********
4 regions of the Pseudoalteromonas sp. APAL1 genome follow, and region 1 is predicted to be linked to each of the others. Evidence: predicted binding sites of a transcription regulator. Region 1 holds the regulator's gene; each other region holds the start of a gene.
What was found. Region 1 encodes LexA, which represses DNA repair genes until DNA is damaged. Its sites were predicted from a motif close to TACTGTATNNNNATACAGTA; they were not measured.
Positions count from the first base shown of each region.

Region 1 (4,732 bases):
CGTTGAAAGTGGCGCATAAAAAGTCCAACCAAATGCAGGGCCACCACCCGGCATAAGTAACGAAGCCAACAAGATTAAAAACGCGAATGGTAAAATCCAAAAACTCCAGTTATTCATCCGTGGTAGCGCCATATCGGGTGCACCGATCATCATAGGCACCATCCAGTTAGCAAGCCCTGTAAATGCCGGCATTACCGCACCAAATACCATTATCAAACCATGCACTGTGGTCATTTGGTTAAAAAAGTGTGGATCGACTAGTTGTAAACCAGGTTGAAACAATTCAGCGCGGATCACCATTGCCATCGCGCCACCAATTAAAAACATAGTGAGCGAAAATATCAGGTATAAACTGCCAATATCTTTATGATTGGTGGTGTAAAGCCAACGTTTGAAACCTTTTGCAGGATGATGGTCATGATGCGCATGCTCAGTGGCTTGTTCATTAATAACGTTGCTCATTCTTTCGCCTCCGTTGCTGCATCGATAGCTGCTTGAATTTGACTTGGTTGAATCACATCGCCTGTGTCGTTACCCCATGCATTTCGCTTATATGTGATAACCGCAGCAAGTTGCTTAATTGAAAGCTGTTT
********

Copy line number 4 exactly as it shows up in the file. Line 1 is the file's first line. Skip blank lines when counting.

Region 1 (4,732 bases):